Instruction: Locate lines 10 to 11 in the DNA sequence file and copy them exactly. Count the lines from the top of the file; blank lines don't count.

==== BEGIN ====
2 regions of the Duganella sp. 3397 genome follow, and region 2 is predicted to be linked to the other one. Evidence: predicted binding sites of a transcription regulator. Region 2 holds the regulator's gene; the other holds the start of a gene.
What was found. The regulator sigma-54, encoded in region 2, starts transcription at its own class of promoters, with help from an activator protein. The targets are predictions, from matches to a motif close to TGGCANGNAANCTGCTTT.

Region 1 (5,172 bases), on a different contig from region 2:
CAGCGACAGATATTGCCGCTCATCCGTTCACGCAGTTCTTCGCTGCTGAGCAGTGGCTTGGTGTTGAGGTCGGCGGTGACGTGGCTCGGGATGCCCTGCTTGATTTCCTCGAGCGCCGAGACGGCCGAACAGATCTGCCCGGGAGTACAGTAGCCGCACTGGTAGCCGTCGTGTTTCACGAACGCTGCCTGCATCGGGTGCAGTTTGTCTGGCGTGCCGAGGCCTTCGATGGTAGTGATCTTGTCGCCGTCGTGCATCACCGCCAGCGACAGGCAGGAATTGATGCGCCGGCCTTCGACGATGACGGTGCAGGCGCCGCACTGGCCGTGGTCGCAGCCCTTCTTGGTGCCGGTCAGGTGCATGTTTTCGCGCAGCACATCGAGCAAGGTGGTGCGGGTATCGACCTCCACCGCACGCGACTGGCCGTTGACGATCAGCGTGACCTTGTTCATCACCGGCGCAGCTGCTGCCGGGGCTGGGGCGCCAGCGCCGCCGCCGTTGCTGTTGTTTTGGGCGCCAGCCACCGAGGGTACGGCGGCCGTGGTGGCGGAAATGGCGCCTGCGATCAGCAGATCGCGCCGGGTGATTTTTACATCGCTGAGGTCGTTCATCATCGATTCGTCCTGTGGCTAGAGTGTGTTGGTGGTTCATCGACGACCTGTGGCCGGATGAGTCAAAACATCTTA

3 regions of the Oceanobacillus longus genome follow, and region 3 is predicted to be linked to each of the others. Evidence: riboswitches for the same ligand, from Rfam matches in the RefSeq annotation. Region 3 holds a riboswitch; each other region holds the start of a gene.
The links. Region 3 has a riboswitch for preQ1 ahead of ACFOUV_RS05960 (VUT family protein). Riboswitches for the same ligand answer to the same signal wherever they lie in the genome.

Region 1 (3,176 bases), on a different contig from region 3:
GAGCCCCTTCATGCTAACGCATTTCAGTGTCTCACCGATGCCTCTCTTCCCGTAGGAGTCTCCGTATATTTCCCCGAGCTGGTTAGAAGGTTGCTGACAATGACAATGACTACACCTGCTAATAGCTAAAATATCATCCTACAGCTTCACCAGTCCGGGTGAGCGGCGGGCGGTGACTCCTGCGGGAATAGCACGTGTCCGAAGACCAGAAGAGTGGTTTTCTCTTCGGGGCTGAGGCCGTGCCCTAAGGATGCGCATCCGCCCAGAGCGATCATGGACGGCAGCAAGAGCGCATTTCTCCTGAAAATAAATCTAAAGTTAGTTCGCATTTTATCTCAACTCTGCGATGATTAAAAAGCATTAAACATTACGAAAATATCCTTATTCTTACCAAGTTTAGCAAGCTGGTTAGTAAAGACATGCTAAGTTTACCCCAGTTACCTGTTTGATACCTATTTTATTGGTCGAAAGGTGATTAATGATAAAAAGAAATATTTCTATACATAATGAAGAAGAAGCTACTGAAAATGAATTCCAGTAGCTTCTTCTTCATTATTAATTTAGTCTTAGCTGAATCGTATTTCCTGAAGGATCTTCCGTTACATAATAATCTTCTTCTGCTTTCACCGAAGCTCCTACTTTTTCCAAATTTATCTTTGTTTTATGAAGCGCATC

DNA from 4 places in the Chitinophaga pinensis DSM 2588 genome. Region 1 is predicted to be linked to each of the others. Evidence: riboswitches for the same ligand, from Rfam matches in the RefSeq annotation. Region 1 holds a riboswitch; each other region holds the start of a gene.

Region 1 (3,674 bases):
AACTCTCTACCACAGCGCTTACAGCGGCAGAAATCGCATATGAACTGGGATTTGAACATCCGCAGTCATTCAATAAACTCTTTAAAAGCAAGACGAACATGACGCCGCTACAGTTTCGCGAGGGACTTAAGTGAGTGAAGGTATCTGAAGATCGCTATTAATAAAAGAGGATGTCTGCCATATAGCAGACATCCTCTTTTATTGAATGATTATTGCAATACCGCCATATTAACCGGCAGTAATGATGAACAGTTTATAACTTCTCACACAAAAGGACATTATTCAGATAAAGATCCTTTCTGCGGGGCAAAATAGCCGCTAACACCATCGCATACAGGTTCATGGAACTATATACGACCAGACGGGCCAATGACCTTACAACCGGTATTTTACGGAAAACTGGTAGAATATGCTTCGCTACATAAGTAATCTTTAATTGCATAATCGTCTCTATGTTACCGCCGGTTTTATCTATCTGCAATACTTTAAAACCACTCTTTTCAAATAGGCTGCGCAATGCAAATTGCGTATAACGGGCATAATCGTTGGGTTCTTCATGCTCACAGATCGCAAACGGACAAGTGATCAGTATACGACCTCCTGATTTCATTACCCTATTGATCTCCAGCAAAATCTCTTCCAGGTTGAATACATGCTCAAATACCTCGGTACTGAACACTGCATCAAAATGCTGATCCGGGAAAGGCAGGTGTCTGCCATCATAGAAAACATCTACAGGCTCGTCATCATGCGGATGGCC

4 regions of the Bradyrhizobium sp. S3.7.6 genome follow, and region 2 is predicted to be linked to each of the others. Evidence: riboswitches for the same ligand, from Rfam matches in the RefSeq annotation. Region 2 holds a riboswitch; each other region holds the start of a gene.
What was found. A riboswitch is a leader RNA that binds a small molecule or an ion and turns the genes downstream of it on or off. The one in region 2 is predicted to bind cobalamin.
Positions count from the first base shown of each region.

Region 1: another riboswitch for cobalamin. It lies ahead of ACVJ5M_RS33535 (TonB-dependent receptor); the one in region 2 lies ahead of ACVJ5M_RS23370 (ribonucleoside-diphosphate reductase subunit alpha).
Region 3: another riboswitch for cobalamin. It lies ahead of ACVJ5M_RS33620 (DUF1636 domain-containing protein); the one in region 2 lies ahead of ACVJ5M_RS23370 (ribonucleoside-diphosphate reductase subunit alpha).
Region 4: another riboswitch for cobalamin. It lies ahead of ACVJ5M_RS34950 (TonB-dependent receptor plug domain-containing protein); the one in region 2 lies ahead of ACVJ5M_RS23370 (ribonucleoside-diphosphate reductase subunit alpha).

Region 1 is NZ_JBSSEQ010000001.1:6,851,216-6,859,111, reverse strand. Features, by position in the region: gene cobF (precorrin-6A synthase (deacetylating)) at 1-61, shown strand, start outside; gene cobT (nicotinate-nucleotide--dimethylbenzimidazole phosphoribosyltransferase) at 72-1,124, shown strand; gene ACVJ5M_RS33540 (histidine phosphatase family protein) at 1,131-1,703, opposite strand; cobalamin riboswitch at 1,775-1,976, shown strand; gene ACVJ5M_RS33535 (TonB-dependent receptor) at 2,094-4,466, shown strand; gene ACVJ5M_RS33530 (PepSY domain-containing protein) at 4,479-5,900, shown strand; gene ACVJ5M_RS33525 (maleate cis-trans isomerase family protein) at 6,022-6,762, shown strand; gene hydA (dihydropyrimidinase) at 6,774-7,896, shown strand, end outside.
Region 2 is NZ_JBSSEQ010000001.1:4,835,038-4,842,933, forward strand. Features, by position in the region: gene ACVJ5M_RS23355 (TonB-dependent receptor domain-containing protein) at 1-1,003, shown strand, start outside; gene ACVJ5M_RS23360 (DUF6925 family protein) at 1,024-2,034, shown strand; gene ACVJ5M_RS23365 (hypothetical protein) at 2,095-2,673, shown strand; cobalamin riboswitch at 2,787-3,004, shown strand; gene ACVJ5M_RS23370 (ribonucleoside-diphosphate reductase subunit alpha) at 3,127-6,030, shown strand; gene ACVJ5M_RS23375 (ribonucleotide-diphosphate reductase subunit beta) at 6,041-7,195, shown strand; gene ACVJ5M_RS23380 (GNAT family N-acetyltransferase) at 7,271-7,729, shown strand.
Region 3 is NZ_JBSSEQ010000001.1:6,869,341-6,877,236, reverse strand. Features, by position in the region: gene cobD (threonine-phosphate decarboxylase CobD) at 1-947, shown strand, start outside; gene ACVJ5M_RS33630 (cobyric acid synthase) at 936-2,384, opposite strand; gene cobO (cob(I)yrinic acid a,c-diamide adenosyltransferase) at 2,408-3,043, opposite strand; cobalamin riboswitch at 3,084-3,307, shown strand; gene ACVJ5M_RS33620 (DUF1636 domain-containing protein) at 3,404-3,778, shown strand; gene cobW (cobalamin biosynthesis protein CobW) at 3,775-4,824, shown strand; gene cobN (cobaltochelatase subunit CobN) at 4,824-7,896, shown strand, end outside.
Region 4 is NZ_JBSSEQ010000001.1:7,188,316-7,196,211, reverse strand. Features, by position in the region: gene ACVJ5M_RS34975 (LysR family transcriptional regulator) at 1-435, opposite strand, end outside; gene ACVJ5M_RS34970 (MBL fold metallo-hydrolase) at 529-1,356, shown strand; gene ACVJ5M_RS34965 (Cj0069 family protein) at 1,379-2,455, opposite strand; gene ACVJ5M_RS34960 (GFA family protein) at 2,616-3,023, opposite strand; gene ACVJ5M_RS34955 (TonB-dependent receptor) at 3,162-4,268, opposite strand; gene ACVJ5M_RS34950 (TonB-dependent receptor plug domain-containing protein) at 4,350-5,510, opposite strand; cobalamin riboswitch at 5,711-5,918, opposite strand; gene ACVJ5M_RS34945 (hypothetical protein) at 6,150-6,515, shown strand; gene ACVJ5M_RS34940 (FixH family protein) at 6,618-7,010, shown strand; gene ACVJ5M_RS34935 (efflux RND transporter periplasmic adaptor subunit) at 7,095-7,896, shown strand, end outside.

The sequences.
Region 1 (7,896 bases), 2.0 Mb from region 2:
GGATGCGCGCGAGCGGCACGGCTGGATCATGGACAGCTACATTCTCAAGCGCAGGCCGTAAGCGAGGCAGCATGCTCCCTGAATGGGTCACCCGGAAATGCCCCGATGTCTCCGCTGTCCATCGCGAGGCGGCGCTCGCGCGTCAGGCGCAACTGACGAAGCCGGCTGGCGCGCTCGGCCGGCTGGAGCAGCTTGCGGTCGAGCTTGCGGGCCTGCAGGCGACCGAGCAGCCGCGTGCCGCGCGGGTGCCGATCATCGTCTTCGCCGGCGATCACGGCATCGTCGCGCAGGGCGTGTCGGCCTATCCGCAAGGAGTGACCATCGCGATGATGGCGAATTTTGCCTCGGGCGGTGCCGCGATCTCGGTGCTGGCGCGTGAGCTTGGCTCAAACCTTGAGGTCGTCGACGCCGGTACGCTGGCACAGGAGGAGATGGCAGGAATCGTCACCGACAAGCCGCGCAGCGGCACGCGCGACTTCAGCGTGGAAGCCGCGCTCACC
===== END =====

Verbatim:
Region 1 (3,674 bases):
AACTCTCTACCACAGCGCTTACAGCGGCAGAAATCGCATATGAACTGGGATTTGAACATCCGCAGTCATTCAATAAACTCTTTAAAAGCAAGACGAACATGACGCCGCTACAGTTTCGCGAGGGACTTAAGTGAGTGAAGGTATCTGAAGATCGCTATTAATAAAAGAGGATGTCTGCCATATAGCAGACATCCTCTTTTATTGAATGATTATTGCAATACCGCCATATTAACCGGCAGTAATGATGAACAGTTTATAACTTCTCACACAAAAGGACATTATTCAGATAAAGATCCTTTCTGCGGGGCAAAATAGCCGCTAACACCATCGCATACAGGTTCATGGAACTATATACGACCAGACGGGCCAATGACCTTACAACCGGTATTTTACGGAAAACTGGTAGAATATGCTTCGCTACATAAGTAATCTTTAATTGCATAATCGTCTCTATGTTACCGCCGGTTTTATCTATCTGCAATACTTTAAAACCACTCTTTTCAAATAGGCTGCGCAATGCAAATTGCGTATAACGGGCATAATCGTTGGGTTCTTCATGCTCACAGATCGCAAACGGACAAGTGATCAGTATACGACCTCCTGATTTCATTACCCTATTGATCTCCAGCAAAATCTCTTCCAGGTTGAATACATGCTCAAATACCTCGGTACTGAACACTGCATCAAAATGCTGATCCGGGAAAGGCAGGTGTCTGCCATCATAGAAAACATCTACAGGCTCGTCATCATGCGGATGGCC